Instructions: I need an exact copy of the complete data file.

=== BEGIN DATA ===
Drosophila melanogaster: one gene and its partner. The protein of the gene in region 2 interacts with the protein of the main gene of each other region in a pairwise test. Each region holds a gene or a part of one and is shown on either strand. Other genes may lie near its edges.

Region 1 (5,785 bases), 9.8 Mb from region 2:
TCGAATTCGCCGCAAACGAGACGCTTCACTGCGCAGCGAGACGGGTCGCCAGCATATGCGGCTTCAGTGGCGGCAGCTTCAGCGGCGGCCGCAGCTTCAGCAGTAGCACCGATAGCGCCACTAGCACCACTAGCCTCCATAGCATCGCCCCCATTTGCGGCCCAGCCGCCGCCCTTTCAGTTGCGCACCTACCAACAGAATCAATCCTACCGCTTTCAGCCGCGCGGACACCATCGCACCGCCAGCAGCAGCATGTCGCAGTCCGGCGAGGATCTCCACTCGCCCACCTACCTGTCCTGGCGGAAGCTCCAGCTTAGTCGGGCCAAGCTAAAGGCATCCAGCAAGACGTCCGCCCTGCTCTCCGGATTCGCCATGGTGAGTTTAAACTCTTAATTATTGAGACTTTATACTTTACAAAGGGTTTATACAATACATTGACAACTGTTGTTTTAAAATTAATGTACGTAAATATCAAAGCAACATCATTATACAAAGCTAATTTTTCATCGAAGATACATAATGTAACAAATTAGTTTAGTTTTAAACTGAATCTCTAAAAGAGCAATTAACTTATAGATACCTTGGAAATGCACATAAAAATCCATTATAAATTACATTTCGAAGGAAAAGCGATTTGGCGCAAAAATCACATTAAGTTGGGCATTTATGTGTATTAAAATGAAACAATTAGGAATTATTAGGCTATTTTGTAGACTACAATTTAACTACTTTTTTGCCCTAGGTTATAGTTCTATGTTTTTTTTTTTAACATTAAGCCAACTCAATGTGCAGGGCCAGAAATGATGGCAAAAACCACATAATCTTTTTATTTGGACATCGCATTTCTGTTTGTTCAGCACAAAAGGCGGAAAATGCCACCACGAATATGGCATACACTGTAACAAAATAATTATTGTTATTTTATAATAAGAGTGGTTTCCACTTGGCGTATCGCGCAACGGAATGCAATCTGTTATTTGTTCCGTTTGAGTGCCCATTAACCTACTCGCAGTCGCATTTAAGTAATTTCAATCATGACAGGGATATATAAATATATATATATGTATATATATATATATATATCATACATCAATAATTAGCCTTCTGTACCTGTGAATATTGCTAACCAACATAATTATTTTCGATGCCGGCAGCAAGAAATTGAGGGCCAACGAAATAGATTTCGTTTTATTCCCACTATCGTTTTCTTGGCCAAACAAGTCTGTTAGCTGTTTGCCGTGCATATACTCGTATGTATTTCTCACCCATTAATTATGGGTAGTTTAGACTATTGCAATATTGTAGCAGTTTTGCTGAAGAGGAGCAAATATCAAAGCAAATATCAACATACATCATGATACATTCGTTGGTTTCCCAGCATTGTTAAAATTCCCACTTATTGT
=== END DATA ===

Drosophila melanogaster: one gene and its partner. The protein of the gene in region 2 interacts with the protein of the main gene of each other region in a pairwise test. Each region holds a gene or a part of one and is shown on either strand. Other genes may lie near its edges.

Region 1 (5,785 bases), 9.8 Mb from region 2:
TCGAATTCGCCGCAAACGAGACGCTTCACTGCGCAGCGAGACGGGTCGCCAGCATATGCGGCTTCAGTGGCGGCAGCTTCAGCGGCGGCCGCAGCTTCAGCAGTAGCACCGATAGCGCCACTAGCACCACTAGCCTCCATAGCATCGCCCCCATTTGCGGCCCAGCCGCCGCCCTTTCAGTTGCGCACCTACCAACAGAATCAATCCTACCGCTTTCAGCCGCGCGGACACCATCGCACCGCCAGCAGCAGCATGTCGCAGTCCGGCGAGGATCTCCACTCGCCCACCTACCTGTCCTGGCGGAAGCTCCAGCTTAGTCGGGCCAAGCTAAAGGCATCCAGCAAGACGTCCGCCCTGCTCTCCGGATTCGCCATGGTGAGTTTAAACTCTTAATTATTGAGACTTTATACTTTACAAAGGGTTTATACAATACATTGACAACTGTTGTTTTAAAATTAATGTACGTAAATATCAAAGCAACATCATTATACAAAGCTAATTTTTCATCGAAGATACATAATGTAACAAATTAGTTTAGTTTTAAACTGAATCTCTAAAAGAGCAATTAACTTATAGATACCTTGGAAATGCACATAAAAATCCATTATAAATTACATTTCGAAGGAAAAGCGATTTGGCGCAAAAATCACATTAAGTTGGGCATTTATGTGTATTAAAATGAAACAATTAGGAATTATTAGGCTATTTTGTAGACTACAATTTAACTACTTTTTTGCCCTAGGTTATAGTTCTATGTTTTTTTTTTTAACATTAAGCCAACTCAATGTGCAGGGCCAGAAATGATGGCAAAAACCACATAATCTTTTTATTTGGACATCGCATTTCTGTTTGTTCAGCACAAAAGGCGGAAAATGCCACCACGAATATGGCATACACTGTAACAAAATAATTATTGTTATTTTATAATAAGAGTGGTTTCCACTTGGCGTATCGCGCAACGGAATGCAATCTGTTATTTGTTCCGTTTGAGTGCCCATTAACCTACTCGCAGTCGCATTTAAGTAATTTCAATCATGACAGGGATATATAAATATATATATATGTATATATATATATATATATCATACATCAATAATTAGCCTTCTGTACCTGTGAATATTGCTAACCAACATAATTATTTTCGATGCCGGCAGCAAGAAATTGAGGGCCAACGAAATAGATTTCGTTTTATTCCCACTATCGTTTTCTTGGCCAAACAAGTCTGTTAGCTGTTTGCCGTGCATATACTCGTATGTATTTCTCACCCATTAATTATGGGTAGTTTAGACTATTGCAATATTGTAGCAGTTTTGCTGAAGAGGAGCAAATATCAAAGCAAATATCAACATACATCATGATACATTCGTTGGTTTCCCAGCATTGTTAAAATTCCCACTTATTGT